Wash Your Hands Immediately After Touching These 10 Things

Washing your hands is a given if you want to avoid germs—but it's especially important after touching these microbe magnets.

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Hand washing works

Washing your hands is essential to good hygiene, stopping germs in their tracks. Washing your hands limits the transfer of bacteria, viruses, and other germs, according to the Mayo Clinic. The Centers for Disease Control and Prevention recommends using soap and clean water or an alcohol-based hand sanitizer to wash your hands, as studies show both are effective ways of keeping germs at bay. Of course, it’s impossible to keep your hands 100 per cent germ-free all the time, but but it’s absolutely essential after touching the following 10 things.

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Canadian bank notes
Photo: Shutterstock


If you don’t already wash your hands immediately after touching money, this will convince you to start. Research has shown some cash and coins even contain pathogens like E. coli and salmonella. It doesn’t help that money circulates for a while, either.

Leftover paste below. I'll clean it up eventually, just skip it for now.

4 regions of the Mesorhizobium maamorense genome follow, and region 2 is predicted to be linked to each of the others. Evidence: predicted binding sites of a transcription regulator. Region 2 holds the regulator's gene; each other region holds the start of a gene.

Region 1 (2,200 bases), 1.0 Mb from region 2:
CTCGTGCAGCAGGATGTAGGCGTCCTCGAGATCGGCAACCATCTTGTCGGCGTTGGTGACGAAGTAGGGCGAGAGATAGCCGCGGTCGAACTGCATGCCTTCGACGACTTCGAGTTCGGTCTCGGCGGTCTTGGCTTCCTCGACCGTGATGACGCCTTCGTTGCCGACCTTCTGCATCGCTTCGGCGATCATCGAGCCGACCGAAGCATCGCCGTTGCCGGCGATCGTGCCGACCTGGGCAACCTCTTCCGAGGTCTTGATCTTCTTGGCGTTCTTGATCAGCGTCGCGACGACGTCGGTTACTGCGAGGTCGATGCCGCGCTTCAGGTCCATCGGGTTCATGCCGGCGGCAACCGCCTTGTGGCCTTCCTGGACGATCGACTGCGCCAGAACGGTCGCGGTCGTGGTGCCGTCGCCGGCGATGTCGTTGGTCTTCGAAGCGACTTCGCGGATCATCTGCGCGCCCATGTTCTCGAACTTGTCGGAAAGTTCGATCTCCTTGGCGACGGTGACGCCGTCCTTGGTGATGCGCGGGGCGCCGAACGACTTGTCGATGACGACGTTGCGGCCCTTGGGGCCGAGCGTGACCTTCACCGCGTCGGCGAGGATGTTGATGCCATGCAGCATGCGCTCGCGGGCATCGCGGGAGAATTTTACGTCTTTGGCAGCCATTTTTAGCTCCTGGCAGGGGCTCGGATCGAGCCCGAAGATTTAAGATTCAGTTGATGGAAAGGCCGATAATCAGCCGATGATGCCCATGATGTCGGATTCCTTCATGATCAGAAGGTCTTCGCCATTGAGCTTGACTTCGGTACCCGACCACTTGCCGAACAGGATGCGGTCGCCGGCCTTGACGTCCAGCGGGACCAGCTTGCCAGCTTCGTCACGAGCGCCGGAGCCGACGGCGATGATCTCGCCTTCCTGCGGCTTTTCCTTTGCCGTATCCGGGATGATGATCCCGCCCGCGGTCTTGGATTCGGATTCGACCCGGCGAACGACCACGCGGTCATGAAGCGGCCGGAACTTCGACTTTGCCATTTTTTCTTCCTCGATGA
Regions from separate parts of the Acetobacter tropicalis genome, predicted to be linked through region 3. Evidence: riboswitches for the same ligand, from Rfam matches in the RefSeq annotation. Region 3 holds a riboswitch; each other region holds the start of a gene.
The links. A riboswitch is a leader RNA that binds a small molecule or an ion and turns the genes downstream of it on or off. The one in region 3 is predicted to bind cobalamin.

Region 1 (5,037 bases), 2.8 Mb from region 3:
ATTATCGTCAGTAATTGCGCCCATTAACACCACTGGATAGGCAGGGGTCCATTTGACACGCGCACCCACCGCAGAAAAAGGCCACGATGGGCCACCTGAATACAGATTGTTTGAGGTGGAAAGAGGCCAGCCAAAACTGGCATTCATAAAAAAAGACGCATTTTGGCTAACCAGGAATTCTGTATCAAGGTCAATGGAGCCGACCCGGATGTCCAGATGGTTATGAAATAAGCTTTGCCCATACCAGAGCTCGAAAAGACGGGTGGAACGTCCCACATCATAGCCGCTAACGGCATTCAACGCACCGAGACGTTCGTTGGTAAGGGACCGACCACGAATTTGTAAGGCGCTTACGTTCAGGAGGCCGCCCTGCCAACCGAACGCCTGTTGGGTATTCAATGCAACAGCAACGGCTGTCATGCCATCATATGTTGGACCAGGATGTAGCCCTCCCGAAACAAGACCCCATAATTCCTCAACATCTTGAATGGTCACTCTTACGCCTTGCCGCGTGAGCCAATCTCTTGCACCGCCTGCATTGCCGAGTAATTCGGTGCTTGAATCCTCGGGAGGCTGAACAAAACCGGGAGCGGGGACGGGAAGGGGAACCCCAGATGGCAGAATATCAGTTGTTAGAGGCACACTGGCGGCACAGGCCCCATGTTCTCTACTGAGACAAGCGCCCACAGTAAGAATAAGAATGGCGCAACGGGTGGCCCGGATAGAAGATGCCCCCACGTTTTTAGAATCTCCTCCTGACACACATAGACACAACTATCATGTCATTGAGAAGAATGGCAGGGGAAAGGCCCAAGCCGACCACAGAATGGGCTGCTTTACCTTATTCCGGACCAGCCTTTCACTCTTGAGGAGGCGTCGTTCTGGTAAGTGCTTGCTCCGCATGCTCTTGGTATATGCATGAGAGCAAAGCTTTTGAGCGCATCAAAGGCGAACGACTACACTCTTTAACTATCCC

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closeup woman hand holding handrail inside the train.
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Handrails, handles, or doorknobs

Hand washing is incredibly important to limit the spread of bacteria and viruses, says Katy Burris, MD, a dermatologist at Columbia University Medical Center. One of the critical times to remember to wash is after riding public transportation, where multiple people are continuously touching the same surfaces, Dr. Burris says. This includes everything from handrails on an escalator to poles on the subway to bathroom door handles.

Can you guess the public places with the most germs?